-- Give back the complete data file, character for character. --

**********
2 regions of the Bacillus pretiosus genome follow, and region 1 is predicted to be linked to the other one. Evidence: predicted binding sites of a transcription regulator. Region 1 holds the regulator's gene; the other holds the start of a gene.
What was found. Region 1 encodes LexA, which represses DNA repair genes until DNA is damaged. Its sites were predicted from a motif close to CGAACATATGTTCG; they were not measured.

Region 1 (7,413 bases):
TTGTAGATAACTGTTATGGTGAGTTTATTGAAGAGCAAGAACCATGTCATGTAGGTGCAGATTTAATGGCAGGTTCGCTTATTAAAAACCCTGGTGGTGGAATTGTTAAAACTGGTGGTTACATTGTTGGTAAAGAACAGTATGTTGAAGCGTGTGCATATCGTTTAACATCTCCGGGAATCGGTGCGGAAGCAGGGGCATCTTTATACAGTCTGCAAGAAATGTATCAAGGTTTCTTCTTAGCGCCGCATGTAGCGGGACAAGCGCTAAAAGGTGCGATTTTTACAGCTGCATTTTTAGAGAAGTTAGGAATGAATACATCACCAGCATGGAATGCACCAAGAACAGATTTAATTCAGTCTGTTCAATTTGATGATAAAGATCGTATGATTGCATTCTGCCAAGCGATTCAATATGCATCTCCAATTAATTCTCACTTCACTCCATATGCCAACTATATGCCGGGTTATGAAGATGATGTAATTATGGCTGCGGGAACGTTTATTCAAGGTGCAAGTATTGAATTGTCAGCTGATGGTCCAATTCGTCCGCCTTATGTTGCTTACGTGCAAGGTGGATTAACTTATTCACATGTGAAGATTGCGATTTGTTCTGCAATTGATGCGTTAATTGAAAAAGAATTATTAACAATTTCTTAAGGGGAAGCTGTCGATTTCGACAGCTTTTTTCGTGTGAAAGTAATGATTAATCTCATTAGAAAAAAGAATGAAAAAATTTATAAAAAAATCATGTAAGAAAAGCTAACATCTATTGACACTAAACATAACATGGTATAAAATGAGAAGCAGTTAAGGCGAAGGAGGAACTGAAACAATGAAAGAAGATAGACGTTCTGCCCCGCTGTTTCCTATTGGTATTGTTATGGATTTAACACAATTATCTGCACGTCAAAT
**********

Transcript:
2 regions of the Bacillus pretiosus genome follow, and region 1 is predicted to be linked to the other one. Evidence: predicted binding sites of a transcription regulator. Region 1 holds the regulator's gene; the other holds the start of a gene.
What was found. Region 1 encodes LexA, which represses DNA repair genes until DNA is damaged. Its sites were predicted from a motif close to CGAACATATGTTCG; they were not measured.

Region 1 (7,413 bases):
TTGTAGATAACTGTTATGGTGAGTTTATTGAAGAGCAAGAACCATGTCATGTAGGTGCAGATTTAATGGCAGGTTCGCTTATTAAAAACCCTGGTGGTGGAATTGTTAAAACTGGTGGTTACATTGTTGGTAAAGAACAGTATGTTGAAGCGTGTGCATATCGTTTAACATCTCCGGGAATCGGTGCGGAAGCAGGGGCATCTTTATACAGTCTGCAAGAAATGTATCAAGGTTTCTTCTTAGCGCCGCATGTAGCGGGACAAGCGCTAAAAGGTGCGATTTTTACAGCTGCATTTTTAGAGAAGTTAGGAATGAATACATCACCAGCATGGAATGCACCAAGAACAGATTTAATTCAGTCTGTTCAATTTGATGATAAAGATCGTATGATTGCATTCTGCCAAGCGATTCAATATGCATCTCCAATTAATTCTCACTTCACTCCATATGCCAACTATATGCCGGGTTATGAAGATGATGTAATTATGGCTGCGGGAACGTTTATTCAAGGTGCAAGTATTGAATTGTCAGCTGATGGTCCAATTCGTCCGCCTTATGTTGCTTACGTGCAAGGTGGATTAACTTATTCACATGTGAAGATTGCGATTTGTTCTGCAATTGATGCGTTAATTGAAAAAGAATTATTAACAATTTCTTAAGGGGAAGCTGTCGATTTCGACAGCTTTTTTCGTGTGAAAGTAATGATTAATCTCATTAGAAAAAAGAATGAAAAAATTTATAAAAAAATCATGTAAGAAAAGCTAACATCTATTGACACTAAACATAACATGGTATAAAATGAGAAGCAGTTAAGGCGAAGGAGGAACTGAAACAATGAAAGAAGATAGACGTTCTGCCCCGCTGTTTCCTATTGGTATTGTTATGGATTTAACACAATTATCTGCACGTCAAAT